Wells Fargo’s FHA Lapse Can’t Stick to Officers

     SAN FRANCISCO (CN) – Shareholders cannot pursue claims that Wells Fargo’s top officers lied about the insurance of high-risk home mortgage loans, which ultimately cost taxpayers nearly $109 million, a federal judge ruled.
     U.S. District Judge Jacqueline Corley determined that the shareholders failed to prove that Wells Fargo’s board of directors were connected to or responsible for the company’s alleged wrongdoing.
     Lead plaintiff Richard Gulbrandsen’s complaint accused CEO John Stumpf and other top officers of unjust enrichment, waste of corporate assets and breach of duties in the 10 years leading up to the financial meltdown.
     According to a synopsis of the complaint, Wells Fargo executives and members of the board of directors “‘knew or recklessly disregarded’ that a very substantial percentage of Wells Fargo’s loans had not been properly underwritten, contained unacceptable risk, and were ineligible for FHA [Federal Housing Administration] insurance.”
     Gulbrandsen said the bank “engaged in this misconduct in an effort to increase loan volume.”
     Wells Fargo allegedly failed to report more than 6,000 materially deficient loans, which resulted in the FHA paying nearly $190 million in insurance benefits on defaulted mortgage loans.
     Gulbrandsen said the bank’s officials ignored “multiple red flags” of this wrongdoing and never took any corrective action.
     Judge Corley found, however, that none of the allegations draw the conclusion that any of Wells Fargo’s officials “knew of the misreporting, let alone actively carried out the scheme.”
     “Plaintiff has not adequately alleged that any director received any information that Wells Fargo was misreporting loan quality,” Corley wrote. “In addition, while the existence of incentive structures to increase loan origination regardless of quality suggest Wells Fargo was engaged in an unsound business practice, plaintiff fails to connect any director to the creation or oversight of these incentive structures.”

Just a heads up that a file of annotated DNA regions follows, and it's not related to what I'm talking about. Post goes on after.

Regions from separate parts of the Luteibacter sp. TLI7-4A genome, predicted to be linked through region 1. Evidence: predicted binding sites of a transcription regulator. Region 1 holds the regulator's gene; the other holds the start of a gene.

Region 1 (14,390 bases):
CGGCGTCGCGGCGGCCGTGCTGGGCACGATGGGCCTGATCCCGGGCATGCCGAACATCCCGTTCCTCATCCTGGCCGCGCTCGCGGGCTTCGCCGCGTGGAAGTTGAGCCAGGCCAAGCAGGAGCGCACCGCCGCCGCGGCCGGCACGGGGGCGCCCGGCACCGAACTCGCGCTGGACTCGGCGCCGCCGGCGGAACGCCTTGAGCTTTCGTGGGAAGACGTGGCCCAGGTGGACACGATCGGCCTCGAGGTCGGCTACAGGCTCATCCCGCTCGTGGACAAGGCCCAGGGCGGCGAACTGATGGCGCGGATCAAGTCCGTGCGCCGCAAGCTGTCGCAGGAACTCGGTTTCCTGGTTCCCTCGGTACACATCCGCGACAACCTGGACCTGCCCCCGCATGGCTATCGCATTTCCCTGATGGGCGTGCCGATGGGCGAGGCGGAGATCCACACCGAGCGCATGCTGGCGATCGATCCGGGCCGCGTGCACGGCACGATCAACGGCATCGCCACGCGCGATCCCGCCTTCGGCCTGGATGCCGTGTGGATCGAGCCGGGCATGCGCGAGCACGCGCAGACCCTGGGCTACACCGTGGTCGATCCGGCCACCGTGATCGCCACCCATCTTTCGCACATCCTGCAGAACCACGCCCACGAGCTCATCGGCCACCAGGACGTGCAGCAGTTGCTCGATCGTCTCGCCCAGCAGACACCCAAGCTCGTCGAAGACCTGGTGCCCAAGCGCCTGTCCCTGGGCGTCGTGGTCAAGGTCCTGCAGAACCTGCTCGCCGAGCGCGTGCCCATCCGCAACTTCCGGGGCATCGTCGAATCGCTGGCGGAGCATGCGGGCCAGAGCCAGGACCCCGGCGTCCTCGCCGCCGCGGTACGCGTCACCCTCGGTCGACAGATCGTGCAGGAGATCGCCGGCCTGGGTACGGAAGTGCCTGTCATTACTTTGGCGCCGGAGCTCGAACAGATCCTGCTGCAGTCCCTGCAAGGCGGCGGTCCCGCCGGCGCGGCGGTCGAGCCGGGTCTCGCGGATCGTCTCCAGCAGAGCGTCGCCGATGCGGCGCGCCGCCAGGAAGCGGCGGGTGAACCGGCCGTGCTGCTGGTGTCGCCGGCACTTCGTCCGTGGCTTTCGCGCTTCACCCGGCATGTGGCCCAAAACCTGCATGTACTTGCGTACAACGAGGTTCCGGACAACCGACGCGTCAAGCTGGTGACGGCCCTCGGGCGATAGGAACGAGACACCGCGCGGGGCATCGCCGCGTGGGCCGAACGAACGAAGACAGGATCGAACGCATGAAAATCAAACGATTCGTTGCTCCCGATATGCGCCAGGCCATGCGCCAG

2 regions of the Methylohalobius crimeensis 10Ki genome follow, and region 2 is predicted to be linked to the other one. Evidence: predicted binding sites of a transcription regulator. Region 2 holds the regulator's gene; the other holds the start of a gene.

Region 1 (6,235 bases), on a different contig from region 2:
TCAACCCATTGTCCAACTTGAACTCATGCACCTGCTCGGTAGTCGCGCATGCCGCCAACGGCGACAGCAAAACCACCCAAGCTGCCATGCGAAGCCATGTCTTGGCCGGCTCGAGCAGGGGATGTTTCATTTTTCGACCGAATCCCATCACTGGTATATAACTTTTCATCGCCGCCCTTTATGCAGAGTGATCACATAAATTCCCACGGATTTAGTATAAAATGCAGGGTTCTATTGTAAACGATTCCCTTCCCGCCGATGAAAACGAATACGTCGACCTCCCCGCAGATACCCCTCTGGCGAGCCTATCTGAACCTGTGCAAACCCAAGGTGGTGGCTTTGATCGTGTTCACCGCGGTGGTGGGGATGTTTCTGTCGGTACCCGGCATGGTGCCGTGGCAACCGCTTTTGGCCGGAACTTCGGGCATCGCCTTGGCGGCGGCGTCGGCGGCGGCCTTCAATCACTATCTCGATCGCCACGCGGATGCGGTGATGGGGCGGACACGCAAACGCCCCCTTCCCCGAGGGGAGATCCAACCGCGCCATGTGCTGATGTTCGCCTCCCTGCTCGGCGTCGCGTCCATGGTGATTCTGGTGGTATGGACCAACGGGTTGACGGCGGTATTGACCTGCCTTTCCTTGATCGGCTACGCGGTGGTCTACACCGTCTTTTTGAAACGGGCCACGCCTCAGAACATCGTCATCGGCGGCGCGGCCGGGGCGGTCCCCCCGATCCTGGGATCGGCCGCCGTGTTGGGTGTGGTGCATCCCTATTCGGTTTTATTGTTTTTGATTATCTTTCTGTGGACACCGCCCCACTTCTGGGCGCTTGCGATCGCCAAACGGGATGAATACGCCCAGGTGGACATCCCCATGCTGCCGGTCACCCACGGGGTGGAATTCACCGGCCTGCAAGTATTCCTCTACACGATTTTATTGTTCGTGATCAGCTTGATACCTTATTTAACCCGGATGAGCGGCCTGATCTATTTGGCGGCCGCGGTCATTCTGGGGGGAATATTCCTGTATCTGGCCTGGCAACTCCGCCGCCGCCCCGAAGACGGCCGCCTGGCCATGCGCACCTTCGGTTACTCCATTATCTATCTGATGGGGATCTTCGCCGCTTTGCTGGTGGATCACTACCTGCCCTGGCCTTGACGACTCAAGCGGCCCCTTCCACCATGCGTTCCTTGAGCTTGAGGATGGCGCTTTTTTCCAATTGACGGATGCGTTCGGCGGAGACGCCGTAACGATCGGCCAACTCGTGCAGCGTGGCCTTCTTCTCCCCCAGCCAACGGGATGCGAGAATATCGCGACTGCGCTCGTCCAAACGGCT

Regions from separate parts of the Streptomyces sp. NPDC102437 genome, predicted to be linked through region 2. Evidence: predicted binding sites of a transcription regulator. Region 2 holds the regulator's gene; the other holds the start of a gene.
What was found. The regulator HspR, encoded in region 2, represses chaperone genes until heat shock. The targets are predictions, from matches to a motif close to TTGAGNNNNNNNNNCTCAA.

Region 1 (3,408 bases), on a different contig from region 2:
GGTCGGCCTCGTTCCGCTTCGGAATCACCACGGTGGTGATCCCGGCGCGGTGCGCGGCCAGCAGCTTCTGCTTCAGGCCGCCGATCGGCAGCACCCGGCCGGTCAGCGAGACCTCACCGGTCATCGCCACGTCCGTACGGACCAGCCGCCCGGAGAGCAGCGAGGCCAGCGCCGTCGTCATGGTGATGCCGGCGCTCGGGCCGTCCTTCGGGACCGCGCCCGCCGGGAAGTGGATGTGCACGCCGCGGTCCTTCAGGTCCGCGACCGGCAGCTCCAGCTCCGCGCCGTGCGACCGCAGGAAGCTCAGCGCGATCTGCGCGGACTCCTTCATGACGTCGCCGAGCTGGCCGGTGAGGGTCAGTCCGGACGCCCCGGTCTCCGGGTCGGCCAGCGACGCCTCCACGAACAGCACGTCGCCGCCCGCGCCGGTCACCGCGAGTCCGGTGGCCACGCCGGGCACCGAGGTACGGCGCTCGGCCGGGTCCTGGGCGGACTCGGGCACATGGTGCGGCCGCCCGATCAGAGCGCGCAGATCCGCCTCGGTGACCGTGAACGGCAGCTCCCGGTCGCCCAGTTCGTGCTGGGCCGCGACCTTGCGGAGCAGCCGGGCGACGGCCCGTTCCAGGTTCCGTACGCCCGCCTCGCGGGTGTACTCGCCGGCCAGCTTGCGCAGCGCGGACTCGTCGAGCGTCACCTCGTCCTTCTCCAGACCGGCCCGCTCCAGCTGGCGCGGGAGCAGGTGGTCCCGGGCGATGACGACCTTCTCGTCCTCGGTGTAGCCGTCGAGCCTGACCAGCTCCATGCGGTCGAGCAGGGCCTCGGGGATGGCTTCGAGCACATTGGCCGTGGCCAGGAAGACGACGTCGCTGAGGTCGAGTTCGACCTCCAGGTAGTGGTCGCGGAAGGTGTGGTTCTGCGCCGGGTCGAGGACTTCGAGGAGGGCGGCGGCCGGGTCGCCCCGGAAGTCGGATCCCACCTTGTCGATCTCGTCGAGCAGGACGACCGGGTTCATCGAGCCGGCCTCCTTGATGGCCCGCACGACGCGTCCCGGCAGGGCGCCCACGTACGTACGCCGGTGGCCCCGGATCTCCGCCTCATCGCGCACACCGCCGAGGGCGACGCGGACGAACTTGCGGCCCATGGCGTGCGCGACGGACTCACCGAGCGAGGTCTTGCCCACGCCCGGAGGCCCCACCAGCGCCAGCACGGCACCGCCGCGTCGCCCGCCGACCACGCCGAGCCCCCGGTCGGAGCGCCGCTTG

The shareholder had claimed that internal reports and memoranda allegedly circulated among management detailed Wells Fargo’s violations of the Department of Housing and Urban Development (HUD) regulations, proving that bank officials had knowledge of the company’s actions.
     Corley found, however, that the “complaint does not actually allege that Stumpf was aware of the reports; rather, plaintiff generally alleges that these reports were made to ‘senior management,’ which may or may not include Stump, the company’s CEO during part of the relevant time period. Plaintiff must allege more.”
     Gulbrandsen also argued that the board of directors would have become aware of the violations once HUD initiated an inquiry into Wells Fargo’s noncompliance in 2005, but he failed to describe the nature of the inquiry, according to the ruling.
     On this point, Corley found that Gulbrandsen “does not allege that any member of the board was actually aware of the inquiry or allege facts upon which such awareness may be inferred.”
     Because the lead shareholder failed to properly allege that any of the defendants breached his or her duty of loyalty, his claims of corporate waste and unjust enrichment also fail.
     Gulbrandsen can nevertheless submit an amended complaint.

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